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Today’s read: 5 minutes.
Tangle is a Monday-Thursday newsletter, but today is a special Friday edition. It will be an update on America’s response to coronavirus and what you need to know.
The big story.
Yesterday, America shut it down. Major sporting and artistic events across the nation were all suspended or canceled. The MLB, NHL, MLS, and NCAA all joined the NBA in suspending or canceling their games. Broadway theater in New York City, famous for its tagline “the show must go on,” the single biggest tourist attraction in America’s biggest city, closed down. Last year, Broadway generated $1.8 billion and drew 14.8 million patrons. New York declared a state of emergency, banning public gatherings of more than 500 people in New York City (which means historic venues like Madison Square Garden are effectively closed). Maryland, Oregon, Michigan, New Mexico, Washington D.C. and Ohio are shutting down their schools. As is Washington state in counties impacted by the virus. Churches across the country shut down. Concerts have been canceled. All of this is an effort to “flatten the curve,” an expression you might hear a lot of. Essentially, unchecked, the virus will spike in infections and deadliness before coming back down. But with measures like massive social distancing and testing, we can “flatten the curve” and avoid the huge run of infections.
The bad news.
Washington D.C. is still bickering along partisan lines. A day after calling for unity in his national address, President Trump is slamming Joe Biden, Nancy Pelosi and Barack Obama. He’s pointing fingers at everyone and blaming past administrations — and the CDC — for not being fully prepared. All while promising that things are going well. Republicans and Democrats are fighting over the details of a response bill, one that Trump may not even sign. The market has completely tanked, and it could erase all gains since Trump’s inauguration in 2017 by the end of the day. An unthinkable amount of wealth and retirement savings have been lost to the wind over the last few days, and it might get worse. While the mass shutdowns are the right move, a lot of workers across hundreds of industries are going to lose their jobs or their paychecks by staying home. This will hurt low-wage workers the most. Dr. Tony Fauci, the renowned disease doctor perhaps most trusted by everyone in D.C., admitted yesterday that the coronavirus testing system is “failing.” That’s perhaps the single most important thing needed to flatten the coronavirus curve. In the meantime, people are “panic buying” at stores, supply chains for things like medicine are being threatened, and doctors are still trying to better understand the virus.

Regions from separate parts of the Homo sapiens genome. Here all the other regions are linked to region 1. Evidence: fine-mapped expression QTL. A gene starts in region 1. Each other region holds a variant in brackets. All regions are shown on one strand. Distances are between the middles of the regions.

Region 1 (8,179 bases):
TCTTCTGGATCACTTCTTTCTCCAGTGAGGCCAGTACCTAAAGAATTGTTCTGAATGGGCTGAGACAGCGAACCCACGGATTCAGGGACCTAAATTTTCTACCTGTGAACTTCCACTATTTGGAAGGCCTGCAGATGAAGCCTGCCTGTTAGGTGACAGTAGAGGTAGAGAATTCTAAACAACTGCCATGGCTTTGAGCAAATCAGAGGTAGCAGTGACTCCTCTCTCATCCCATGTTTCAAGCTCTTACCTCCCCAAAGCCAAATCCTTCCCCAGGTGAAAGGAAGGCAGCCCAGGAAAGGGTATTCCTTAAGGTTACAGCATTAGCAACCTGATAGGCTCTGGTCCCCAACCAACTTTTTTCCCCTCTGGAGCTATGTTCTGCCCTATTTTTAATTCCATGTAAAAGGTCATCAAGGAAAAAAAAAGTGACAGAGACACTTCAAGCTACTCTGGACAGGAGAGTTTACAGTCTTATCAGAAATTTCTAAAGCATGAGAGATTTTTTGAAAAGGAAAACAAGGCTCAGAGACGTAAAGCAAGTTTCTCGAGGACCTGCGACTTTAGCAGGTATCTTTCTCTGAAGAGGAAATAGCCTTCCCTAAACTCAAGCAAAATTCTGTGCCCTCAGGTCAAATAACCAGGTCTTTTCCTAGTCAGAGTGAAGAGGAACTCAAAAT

The good news.
The drastic moves being made all across the U.S. are the right moves, and there is a good chance they help slow the virus’s spread. In Mainland China, where the virus spread faster than anywhere else, 64,000 of the 80,000 people infected have fully recovered. Only 20 additional cases were reported yesterday and “signs of improvement” are everywhere. South Korea, which had the most infections outside of China, said 177 patients were discharged from the hospital yesterday, more than the 110 new cases they got (that means the number of people with the virus is now dropping). Apple Inc. re-opened four of its 42 stores in mainland China which had been shut down due to the virus. China’s success containing the virus “has surprised experts,” The Wall Street Journal reported. As the outbreak continues in those initial countries, the places that have been spared have an opportunity to learn from the way they handled it. There are also some quick advancements being made in testing and for a vaccine. The Pentagon says they have a working vaccine on the way and the FDA just approved a coronavirus test that gives results in four hours.
A number of well-known people have now been seriously impacted by coronavirus. Justin Trudeau, Canada’s Prime Minister, is in isolation after his wife tested positive for coronavirus. There are conflicting reports Brazil’s president Jair Bolsaonro tested positive or negative for coronavirus this morning (he visited with President Trump on March 7th). Fabio Wajngarten, a top communications aide to Brazil’s President Bolsonaro, did test positive just days after meeting with Donald Trump and Mike Pence. Steve Peoples, an Associated Press reporter, said he is showing symptoms but was unable to get a test. Australia’s home affairs minister Peter Dutton tested positive for the virus, as did the manager of the famous Arsenal soccer club. Actor Tom Hanks and NBA stars Rudy Gobert and Donovan Mitchell all tested positive.
Wash your hands. Stay home. Avoid crowded areas. Wash your hands. Catch up on some TV. Wash your hands. Give it a couple of weeks. Wash your hands again. If you’re a worker who can’t simply work remote, now is a good time to broach the conversation with your boss about what the plan of action is. And if you have to go into work, keep washing your hands, wipe down the hard surfaces around you and limit your physical interactions with other people best you can.
48%. The percentage of employees who are equipped to work remotely.
81%. The percentage of Americans 65 or older who said they are still willing to join family social gatherings.
71%. The percentage of millennials who said they are still willing to join family social gatherings.
-2.3%. President Donald Trump’s fall in approval rating since the middle of February, according to FiveThirtyEight.
1987. The year the last time the market took as sharp of a drop as it did yesterday.
137,000. The number of coronavirus cases worldwide as of Friday morning.
1,701. The number of confirmed cases in the U.S.
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